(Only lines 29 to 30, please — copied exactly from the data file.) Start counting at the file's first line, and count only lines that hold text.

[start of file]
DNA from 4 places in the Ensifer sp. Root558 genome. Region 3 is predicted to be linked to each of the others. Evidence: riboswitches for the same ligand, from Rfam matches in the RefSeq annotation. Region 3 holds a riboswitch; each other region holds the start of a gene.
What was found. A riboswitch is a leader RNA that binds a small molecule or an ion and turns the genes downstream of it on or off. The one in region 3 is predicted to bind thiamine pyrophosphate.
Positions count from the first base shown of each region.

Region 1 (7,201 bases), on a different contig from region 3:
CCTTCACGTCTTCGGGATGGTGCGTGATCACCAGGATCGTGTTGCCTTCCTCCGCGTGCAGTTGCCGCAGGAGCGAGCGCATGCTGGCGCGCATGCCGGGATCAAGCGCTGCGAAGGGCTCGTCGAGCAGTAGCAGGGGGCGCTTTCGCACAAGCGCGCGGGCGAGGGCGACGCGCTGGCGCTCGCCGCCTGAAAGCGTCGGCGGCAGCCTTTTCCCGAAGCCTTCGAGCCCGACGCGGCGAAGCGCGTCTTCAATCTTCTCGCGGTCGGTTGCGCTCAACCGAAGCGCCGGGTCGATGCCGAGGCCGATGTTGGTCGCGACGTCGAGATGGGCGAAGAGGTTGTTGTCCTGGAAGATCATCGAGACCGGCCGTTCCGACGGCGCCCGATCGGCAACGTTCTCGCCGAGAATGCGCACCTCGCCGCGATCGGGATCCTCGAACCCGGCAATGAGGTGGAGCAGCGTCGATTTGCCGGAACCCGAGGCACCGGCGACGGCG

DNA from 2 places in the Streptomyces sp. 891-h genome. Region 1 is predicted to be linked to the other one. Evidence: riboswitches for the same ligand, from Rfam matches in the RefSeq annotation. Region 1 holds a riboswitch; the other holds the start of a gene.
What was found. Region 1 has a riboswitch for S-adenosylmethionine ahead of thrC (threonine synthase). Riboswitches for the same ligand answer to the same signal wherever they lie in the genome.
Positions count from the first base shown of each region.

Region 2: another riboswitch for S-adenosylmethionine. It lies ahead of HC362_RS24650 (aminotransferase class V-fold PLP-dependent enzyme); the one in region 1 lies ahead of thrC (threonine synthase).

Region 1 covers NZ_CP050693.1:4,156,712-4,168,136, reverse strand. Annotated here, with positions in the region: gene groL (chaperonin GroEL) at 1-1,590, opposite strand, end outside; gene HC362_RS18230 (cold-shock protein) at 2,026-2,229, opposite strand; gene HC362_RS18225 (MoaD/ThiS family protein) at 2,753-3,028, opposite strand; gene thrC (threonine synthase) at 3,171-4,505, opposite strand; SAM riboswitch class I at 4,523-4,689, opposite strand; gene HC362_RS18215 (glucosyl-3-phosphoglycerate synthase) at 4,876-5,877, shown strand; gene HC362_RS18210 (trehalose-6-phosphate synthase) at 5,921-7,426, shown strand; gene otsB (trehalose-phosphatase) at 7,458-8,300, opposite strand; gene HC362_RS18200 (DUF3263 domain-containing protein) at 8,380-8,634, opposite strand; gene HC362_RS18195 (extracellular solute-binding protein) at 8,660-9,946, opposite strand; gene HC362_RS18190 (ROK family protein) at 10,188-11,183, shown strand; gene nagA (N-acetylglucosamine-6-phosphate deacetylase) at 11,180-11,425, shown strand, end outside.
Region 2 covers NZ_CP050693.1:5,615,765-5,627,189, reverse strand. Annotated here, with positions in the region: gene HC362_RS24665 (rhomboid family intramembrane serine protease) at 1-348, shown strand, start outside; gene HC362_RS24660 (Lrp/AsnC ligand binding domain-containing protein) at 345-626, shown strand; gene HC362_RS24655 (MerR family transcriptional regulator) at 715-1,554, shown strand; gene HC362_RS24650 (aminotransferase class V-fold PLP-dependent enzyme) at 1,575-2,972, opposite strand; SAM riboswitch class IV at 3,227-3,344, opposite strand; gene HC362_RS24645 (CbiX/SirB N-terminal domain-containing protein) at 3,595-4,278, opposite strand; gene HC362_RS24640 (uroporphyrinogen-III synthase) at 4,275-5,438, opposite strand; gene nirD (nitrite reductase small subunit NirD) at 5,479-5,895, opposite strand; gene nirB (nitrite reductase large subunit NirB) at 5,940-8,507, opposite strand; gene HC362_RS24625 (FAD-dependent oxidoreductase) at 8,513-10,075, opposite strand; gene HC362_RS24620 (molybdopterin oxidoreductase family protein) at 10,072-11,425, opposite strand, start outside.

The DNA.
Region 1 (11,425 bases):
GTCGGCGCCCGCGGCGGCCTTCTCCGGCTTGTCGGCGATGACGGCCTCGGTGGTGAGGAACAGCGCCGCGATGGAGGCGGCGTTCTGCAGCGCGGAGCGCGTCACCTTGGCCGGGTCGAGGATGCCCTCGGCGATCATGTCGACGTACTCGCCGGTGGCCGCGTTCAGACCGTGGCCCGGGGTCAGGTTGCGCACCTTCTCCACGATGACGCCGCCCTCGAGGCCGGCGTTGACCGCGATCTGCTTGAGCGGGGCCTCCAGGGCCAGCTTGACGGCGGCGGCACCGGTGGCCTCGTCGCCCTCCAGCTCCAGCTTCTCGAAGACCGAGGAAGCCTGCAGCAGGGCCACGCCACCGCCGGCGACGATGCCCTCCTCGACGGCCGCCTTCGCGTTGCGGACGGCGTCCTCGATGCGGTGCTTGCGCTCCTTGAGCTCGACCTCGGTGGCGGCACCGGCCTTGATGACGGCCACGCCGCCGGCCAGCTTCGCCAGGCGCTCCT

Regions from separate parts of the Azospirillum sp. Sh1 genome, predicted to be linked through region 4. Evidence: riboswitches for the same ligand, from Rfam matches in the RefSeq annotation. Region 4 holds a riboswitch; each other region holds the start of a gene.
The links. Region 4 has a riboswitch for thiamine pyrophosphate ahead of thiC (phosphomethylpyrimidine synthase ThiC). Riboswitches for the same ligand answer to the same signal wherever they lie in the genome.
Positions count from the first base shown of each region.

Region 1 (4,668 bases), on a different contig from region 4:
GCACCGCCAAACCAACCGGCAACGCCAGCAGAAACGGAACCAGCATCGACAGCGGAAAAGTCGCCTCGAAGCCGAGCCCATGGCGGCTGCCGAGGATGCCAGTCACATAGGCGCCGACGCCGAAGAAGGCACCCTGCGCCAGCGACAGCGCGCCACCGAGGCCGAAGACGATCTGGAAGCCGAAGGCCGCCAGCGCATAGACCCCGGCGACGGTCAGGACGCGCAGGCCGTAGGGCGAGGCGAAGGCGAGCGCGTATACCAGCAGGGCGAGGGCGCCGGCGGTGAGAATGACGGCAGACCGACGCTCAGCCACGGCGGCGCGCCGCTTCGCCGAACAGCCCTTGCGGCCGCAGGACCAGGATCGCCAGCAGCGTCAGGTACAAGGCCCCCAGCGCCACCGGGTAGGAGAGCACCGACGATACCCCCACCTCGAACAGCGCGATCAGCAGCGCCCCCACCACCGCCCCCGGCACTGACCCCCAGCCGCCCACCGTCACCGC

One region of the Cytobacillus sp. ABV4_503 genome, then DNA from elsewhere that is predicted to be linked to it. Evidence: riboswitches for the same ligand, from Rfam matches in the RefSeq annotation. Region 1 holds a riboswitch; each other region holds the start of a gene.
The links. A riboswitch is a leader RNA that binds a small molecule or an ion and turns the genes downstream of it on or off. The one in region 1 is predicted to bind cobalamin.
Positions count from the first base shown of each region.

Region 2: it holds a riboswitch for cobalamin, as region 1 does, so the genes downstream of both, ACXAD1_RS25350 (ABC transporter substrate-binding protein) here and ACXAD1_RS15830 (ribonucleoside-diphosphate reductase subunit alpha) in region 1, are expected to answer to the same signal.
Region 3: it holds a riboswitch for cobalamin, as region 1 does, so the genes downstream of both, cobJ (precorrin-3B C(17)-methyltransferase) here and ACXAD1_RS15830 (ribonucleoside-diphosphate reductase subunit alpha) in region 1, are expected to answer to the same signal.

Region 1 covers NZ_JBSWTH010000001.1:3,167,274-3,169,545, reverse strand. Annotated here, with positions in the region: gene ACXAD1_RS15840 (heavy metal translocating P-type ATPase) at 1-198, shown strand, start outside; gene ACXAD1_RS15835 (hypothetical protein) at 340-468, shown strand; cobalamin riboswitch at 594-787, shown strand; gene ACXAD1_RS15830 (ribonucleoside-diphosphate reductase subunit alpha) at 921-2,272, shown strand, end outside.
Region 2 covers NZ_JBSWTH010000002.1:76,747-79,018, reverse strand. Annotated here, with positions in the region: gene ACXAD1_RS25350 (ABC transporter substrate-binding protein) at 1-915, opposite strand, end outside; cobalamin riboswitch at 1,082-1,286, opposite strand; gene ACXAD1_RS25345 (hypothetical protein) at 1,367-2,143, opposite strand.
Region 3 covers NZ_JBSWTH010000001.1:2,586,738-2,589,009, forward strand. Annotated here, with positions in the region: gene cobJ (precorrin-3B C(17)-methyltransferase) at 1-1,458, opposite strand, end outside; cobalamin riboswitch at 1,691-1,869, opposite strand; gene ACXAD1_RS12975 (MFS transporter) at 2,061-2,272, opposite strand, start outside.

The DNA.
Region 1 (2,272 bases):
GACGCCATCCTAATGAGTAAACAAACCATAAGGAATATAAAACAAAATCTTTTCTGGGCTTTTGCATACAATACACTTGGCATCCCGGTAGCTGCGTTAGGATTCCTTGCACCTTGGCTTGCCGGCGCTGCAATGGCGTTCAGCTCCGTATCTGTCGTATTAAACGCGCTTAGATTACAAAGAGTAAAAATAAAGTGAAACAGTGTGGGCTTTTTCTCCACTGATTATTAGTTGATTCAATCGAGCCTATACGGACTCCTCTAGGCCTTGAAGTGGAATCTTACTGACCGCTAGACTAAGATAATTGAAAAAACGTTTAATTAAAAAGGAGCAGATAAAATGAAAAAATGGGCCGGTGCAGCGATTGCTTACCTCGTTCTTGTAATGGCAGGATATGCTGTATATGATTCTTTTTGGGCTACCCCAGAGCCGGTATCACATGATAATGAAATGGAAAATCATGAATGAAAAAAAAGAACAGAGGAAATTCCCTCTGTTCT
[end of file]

Region 1 (2,272 bases):
GACGCCATCCTAATGAGTAAACAAACCATAAGGAATATAAAACAAAATCTTTTCTGGGCTTTTGCATACAATACACTTGGCATCCCGGTAGCTGCGTTAGGATTCCTTGCACCTTGGCTTGCCGGCGCTGCAATGGCGTTCAGCTCCGTATCTGTCGTATTAAACGCGCTTAGATTACAAAGAGTAAAAATAAAGTGAAACAGTGTGGGCTTTTTCTCCACTGATTATTAGTTGATTCAATCGAGCCTATACGGACTCCTCTAGGCCTTGAAGTGGAATCTTACTGACCGCTAGACTAAGATAATTGAAAAAACGTTTAATTAAAAAGGAGCAGATAAAATGAAAAAATGGGCCGGTGCAGCGATTGCTTACCTCGTTCTTGTAATGGCAGGATATGCTGTATATGATTCTTTTTGGGCTACCCCAGAGCCGGTATCACATGATAATGAAATGGAAAATCATGAATGAAAAAAAAGAACAGAGGAAATTCCCTCTGTTCT